What did you pay attention to as you practiced? If you practiced the activity, did you mute the speaker or did you follow right after the speaker? Describe your method of practice. If you practiced the activity, how did you feel as you voiced over your speaker?
If you did not practice the activity, how did you feel as you performed the talk for the class? Do you feel you improved your pronunciation from the practice script to the final presentation? If so, how? What are your thoughts about the activity? Would you like to take part in a similar activity again? Why or why not? Did you review your voice-over final TED presentation provided for you in Kultura in our collab site? If so, how many times? If you did review your presentation, how did you feel as you watched your voice coming from the TED speaker?
What adjectives would you use to describe how you felt as you watched and listened to your voice over? If you did not review your presentation, why not? Does this activity help you view yourself as a proficient English speaker?
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Other Comments: KYL Though I felt helped by practicing the speech, I realized it is still a long way to go to be a proficient English speaker to address a speech precisely. If I work hard on one thing, I can perform well. KNW I sound less emotional than I intended to. It just makes me uncomfortable. A return to confidence. Appearing in the s, this version enjoyed 30 years of near-universal popularity within the profession.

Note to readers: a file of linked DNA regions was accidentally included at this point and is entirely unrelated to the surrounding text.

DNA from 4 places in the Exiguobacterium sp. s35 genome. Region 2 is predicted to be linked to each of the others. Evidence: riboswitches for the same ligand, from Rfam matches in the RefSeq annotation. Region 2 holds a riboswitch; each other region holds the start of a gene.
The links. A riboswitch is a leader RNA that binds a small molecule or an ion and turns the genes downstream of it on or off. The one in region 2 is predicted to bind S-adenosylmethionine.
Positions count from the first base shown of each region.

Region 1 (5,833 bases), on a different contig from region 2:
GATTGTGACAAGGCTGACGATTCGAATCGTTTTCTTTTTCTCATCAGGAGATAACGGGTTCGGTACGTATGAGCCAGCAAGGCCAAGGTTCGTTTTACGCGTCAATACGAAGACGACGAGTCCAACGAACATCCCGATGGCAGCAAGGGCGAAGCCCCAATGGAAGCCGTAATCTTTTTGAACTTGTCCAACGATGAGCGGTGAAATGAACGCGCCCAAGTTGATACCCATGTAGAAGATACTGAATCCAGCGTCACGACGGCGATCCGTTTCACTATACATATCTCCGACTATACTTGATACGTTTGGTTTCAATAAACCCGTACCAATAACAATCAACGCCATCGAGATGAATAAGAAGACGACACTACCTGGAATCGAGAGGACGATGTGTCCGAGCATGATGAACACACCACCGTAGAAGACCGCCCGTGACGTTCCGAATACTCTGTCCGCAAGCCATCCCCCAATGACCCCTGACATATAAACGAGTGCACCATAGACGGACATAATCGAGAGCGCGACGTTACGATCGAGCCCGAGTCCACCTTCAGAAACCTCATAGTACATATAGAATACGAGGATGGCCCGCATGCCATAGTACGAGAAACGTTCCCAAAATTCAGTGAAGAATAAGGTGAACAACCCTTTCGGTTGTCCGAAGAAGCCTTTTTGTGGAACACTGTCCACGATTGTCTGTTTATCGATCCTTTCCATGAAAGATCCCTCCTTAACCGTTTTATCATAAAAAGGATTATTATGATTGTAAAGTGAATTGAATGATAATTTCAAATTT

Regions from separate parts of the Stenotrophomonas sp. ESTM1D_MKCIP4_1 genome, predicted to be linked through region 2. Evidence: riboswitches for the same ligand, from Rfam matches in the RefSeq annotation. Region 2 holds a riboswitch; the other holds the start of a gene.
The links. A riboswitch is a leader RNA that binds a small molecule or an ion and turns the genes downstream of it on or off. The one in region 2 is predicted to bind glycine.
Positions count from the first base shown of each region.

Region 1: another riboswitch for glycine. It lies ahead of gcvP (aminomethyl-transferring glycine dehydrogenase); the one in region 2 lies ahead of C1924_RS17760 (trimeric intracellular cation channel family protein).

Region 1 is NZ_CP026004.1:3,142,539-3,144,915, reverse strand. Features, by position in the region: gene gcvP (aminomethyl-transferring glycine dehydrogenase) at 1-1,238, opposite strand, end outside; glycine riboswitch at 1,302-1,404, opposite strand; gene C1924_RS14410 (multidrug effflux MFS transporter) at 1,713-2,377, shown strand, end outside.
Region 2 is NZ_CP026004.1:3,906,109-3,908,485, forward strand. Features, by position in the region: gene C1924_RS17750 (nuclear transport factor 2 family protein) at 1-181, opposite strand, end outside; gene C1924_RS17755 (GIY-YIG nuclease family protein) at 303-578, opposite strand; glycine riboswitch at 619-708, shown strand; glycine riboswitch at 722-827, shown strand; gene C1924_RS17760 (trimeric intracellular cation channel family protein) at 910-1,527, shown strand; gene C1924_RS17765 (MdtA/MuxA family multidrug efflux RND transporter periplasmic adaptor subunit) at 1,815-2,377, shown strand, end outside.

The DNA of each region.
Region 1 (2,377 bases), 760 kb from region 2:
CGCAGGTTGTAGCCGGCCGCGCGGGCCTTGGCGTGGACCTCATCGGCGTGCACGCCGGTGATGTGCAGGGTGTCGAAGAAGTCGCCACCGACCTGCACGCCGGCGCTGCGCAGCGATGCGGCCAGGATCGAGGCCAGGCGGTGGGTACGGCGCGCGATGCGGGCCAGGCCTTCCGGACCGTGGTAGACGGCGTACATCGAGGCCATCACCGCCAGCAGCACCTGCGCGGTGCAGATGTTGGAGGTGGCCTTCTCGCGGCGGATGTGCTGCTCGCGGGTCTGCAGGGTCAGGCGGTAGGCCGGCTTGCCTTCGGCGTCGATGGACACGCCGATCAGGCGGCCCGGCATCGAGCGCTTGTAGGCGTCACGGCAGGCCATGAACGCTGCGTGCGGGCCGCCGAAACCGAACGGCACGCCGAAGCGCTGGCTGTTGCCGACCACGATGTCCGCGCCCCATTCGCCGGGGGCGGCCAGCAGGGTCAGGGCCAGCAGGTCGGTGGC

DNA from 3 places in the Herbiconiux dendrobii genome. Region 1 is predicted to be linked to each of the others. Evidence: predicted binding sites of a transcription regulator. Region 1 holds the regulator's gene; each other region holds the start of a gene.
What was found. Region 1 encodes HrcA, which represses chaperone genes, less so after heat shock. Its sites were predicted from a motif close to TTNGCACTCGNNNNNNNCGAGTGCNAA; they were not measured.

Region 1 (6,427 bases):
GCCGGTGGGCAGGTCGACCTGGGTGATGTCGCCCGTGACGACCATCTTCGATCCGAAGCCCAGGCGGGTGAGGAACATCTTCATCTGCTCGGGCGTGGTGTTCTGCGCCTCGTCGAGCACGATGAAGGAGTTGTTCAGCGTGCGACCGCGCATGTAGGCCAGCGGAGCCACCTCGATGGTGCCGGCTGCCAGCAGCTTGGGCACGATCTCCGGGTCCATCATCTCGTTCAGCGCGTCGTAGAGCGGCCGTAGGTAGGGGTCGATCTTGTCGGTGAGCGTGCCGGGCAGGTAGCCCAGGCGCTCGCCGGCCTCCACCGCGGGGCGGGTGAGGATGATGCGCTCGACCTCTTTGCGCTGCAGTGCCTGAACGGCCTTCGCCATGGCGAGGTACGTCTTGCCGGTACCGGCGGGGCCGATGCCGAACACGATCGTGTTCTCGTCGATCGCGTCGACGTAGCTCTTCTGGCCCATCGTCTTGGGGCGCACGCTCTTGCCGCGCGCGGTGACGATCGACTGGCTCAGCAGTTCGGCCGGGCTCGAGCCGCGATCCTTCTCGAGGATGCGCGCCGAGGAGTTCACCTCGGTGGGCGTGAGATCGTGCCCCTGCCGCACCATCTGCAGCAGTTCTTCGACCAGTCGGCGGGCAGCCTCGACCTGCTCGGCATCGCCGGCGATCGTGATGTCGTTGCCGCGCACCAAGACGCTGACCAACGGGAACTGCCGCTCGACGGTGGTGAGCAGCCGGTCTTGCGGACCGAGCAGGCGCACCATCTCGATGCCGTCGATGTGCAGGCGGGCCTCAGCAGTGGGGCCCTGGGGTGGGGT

However, during the latter half of this period, linguistic researchers found a uniform lack of empirical support for the core tenets of this model. By the early s, evidence against the model became too great to ignore, launching a period of growing doubt among TESOL professionals about how to describe English rhythm. After more than three decades in this unsettled state, we can now see beyond stress timing to an alternative model of rhythm and to a return to confidence about how English rhythm works.
This guide traces the history of our growth and assembles the critical evidence underlying it. For example, note the words tend to, relatively, approximately, and in general in the following. In sentence rhythm the stressed syllables tend to occur at relatively regular intervals This uniformity is preserved when the number of syllables in each rhythm group varies; but each group occupies approximately the same amount of time Fries, , p.
This mild equivocation was acceptable because stress-timed rhythm was assumed to be a dominant, if not categorical, speech behavior in English. Now, more than 60 years later, and after this assumption has been found to be false, the tone is different.
Having described stress timing essentially as above, Celce-Murcia, Brinton, Goodwin, and Griner continue: We should note here that the distinction between stress-timed and syllable-timed languages is not universally accepted How should we describe English rhythm? What should practitioners be teaching now? This guide has been written to answer these questions and clarify the direction forward.